Polygamy. Mention the word and it conjures up many thoughts to most Utahns. Of late, it brings up more thoughts to people around the country and the world, having seen or read much coverage of the FLDS in Southern Utah and Texas.
Because the "root" of the modern-day polygamist movement started with what is still called the Davis County Cooperative Society (DCCS), the Clipper believed it wise and prudent to weigh in on the issue.
For our four-part series, we have tried to get information from the Kingstons themselves. After all, how better to learn about a group, religion, country, what have you, than to visit with someone from that group?
The Kingstons are a very closed organization, however, and haven't exactly been anxious to talk to us.
Just at press time, this afternoon, however, Carlene Cannon called the Clipper.
She said she had read our article indicating the series would be running but hadn't seen our first piece which ran last week.
Cannon was evasive about her family background. We had to learn from another source that she purportedly is a daughter of attorney Carl Kingston, a Bountiful resident and one of the leaders of DCCS.
The experiences she shared about life in the society were far different from what we have learned from former members.
Admittedly, everyone's experience is a little different. But it's hard to believe their stories would be almost "night and day" apart.
Here are some examples:
- Cannon said each husband makes sure his family (of several wives and their children) is taken care of, just as it is hoped happens in traditional society.
- Healthy lifestyle is encouraged, with some members abstaining from sugar. However, that is a personal choice, Cannon said.
- Cannon maintains that women have a choice to either work or stay home. They can stay home a few years, then go to work. That is a decision for each family to make, she said.
- "We do our taxes, pay the IRS, just like anybody else does. The myth that other people are paying for our children is not true," Cannon said.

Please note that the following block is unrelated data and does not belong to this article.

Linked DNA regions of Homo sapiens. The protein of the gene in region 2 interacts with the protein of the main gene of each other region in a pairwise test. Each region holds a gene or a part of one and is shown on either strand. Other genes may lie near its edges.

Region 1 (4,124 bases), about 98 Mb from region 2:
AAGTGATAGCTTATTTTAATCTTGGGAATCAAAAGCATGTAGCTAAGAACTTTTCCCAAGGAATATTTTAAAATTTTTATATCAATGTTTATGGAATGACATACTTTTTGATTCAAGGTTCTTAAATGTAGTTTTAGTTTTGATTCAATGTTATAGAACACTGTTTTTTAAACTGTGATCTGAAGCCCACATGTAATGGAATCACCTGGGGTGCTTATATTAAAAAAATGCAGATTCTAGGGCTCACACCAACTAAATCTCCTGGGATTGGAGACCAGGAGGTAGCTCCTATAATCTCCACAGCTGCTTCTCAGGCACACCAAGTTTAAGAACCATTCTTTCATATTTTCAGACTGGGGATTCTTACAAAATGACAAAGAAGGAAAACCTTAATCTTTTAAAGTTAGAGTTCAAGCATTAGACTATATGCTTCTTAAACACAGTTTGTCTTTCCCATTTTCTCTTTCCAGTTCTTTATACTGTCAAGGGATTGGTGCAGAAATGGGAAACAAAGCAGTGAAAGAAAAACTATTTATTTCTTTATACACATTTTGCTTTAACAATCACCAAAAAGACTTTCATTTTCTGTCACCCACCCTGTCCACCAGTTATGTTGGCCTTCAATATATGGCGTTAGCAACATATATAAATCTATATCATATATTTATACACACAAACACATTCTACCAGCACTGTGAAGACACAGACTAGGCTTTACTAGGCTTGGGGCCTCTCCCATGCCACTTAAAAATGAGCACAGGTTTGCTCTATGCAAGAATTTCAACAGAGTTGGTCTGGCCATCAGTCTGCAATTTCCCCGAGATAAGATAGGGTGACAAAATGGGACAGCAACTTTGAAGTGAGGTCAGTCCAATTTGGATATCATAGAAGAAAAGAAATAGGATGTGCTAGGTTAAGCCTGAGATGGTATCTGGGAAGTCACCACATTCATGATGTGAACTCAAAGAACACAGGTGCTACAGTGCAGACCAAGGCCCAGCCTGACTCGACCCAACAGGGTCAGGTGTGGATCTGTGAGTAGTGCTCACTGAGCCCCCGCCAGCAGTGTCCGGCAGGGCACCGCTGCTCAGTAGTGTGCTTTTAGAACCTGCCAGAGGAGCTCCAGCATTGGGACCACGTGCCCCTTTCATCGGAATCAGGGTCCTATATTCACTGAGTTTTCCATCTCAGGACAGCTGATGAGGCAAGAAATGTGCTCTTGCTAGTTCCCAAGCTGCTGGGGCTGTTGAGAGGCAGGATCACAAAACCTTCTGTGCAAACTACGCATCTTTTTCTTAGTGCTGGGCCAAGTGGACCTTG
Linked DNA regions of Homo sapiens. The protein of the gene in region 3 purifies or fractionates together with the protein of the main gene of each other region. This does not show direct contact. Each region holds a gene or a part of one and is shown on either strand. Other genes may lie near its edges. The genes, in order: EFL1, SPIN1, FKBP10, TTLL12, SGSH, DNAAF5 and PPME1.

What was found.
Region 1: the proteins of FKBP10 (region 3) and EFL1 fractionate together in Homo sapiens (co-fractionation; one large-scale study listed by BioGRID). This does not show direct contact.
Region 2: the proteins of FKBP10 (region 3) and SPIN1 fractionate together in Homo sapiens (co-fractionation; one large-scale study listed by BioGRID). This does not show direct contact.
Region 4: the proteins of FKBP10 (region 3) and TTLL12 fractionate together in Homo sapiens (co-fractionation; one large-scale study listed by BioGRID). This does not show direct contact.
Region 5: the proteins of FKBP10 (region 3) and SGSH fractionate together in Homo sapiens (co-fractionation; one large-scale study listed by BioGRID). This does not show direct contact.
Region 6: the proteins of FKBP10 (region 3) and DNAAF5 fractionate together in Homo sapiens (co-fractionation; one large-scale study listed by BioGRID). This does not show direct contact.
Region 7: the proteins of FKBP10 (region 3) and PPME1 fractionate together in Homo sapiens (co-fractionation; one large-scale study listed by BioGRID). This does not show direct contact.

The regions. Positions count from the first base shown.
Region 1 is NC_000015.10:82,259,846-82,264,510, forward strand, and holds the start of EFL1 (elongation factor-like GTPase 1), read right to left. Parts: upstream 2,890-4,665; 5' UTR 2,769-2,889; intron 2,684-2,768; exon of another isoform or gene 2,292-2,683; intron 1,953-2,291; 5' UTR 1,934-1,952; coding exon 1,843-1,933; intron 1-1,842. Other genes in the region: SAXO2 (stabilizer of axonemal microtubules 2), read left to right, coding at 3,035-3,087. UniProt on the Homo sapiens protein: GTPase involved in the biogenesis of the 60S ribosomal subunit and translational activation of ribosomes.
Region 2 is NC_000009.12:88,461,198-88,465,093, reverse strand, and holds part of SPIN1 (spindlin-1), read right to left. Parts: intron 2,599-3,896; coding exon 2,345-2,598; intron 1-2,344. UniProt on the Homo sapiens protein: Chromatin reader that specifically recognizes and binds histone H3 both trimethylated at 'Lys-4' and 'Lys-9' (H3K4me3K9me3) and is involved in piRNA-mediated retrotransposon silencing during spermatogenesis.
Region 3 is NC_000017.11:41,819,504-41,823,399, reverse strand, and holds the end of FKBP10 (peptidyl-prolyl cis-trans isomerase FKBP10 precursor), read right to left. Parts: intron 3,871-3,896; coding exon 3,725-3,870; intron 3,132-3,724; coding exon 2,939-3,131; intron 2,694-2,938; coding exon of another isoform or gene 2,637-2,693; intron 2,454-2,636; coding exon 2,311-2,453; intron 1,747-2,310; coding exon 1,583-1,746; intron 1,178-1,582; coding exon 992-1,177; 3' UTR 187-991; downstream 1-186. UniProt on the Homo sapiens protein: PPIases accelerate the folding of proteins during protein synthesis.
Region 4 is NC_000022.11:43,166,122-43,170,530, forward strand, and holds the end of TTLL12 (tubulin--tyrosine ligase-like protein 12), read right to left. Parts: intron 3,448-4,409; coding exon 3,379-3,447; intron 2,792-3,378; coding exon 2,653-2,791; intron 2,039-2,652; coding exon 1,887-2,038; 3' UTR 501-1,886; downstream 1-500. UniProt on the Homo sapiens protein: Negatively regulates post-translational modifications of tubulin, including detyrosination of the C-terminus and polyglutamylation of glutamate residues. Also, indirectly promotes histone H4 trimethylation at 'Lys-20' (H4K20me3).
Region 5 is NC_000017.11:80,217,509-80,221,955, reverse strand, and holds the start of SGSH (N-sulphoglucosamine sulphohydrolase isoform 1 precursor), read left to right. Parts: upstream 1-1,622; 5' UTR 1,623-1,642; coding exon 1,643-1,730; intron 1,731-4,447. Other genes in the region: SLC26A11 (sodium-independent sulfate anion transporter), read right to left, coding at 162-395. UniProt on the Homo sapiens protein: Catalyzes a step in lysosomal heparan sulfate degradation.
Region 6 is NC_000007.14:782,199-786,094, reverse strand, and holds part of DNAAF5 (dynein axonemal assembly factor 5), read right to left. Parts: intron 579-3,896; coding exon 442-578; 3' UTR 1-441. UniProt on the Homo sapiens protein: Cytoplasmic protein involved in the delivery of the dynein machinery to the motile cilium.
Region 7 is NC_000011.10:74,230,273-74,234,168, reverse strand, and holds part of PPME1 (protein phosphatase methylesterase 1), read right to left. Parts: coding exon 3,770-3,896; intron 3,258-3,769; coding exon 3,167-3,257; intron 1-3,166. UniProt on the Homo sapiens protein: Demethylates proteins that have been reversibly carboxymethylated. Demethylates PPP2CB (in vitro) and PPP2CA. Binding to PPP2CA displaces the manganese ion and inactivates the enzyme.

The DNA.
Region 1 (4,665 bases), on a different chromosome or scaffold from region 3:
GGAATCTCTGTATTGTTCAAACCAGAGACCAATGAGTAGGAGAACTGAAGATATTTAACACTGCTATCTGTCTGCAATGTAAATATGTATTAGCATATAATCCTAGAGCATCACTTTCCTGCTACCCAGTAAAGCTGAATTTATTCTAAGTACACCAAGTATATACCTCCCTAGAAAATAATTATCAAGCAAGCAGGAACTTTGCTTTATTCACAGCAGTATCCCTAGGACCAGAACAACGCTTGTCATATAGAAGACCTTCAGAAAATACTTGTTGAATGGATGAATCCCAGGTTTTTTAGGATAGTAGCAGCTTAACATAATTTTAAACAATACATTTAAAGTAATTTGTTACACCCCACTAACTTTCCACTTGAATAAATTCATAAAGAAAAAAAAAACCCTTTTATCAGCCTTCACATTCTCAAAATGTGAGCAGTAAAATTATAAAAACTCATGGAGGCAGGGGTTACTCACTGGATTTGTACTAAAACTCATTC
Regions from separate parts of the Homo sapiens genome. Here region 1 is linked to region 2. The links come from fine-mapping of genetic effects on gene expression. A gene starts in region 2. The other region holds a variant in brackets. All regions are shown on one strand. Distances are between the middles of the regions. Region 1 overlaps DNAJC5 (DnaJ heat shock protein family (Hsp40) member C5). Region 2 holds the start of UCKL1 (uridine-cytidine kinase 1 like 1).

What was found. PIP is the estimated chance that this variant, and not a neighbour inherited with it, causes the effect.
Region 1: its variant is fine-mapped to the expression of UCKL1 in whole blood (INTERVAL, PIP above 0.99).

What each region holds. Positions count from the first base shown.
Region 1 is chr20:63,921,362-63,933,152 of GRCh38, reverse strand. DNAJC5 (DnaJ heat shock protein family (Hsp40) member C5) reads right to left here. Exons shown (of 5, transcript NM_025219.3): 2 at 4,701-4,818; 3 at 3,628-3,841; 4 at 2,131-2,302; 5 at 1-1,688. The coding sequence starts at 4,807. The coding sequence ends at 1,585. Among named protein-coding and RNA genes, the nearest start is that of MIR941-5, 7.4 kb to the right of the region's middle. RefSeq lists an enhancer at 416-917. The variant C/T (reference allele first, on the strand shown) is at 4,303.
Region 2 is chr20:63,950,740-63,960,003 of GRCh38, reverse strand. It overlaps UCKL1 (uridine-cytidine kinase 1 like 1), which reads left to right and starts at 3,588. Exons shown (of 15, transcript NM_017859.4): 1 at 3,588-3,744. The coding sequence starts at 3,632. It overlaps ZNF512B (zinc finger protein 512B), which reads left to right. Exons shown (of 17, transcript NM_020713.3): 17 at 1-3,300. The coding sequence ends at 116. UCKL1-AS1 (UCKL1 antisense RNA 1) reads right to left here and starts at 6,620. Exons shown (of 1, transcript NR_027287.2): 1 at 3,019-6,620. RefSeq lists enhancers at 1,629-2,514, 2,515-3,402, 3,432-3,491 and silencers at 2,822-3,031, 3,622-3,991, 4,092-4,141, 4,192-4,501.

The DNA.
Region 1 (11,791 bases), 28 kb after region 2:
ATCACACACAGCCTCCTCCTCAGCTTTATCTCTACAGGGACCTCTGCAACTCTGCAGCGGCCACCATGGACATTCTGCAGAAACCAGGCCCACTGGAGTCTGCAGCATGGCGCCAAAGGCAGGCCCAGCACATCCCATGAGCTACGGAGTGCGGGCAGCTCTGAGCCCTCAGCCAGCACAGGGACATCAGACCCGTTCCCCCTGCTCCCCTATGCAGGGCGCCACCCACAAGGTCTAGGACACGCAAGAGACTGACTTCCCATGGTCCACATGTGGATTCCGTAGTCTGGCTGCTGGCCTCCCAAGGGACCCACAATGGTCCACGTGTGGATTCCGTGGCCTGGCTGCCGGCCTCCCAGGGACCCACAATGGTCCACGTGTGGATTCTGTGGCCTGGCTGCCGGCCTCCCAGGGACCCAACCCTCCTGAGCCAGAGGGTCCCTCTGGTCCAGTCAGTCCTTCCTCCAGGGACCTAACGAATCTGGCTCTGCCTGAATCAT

- Charges that the "empire" has lots of money are frequently brought up, referring to the DCCS. Cannon said, however, that each business is individually owned, but all of it falls under the society, because they are united as one group. An accounting arm of the society might prepare statements or books, but it is not to regulate every business, she said.
Cannon's statements, however, are disputed by those who have left the Kingston family organization. A small portion of the information we have gleaned from them appears on p. A1 of this issue.
As you'll note, there's a big difference of viewpoint between Cannon's statements and others we've interviewed, as reported on p. A1.
Our sources for our front page article remained steadfast in their positions when informed of Cannon's comments cited above. They maintain they have told us the truth and contend their stories are based on actual experience.
Essentially, we have both sides telling quite different stories and expressing widely divergent views.
We present Cannon's comments here in the interest of fairness and out of a desire to present both sides.
What you choose to believe, as is the case with all issues in our society, remains up to you.
In our next installments, we'll discuss the large business network that the Kingstons have created, while our final instalment will discuss the legal battles that have affected the group over the years.
It is our belief that the increasing federal scrutiny of polygamy may eventually lead to Davis County. What we are presenting in this series, therefore, is likely to only be a starting point.
As events unfold over the coming months or years, all of us may encounter a wide range of charges and countercharges in the Utah and national media.
We encourage everyone to weigh all these carefully and keep an open mind. After all, these people are still our friends and neighbors.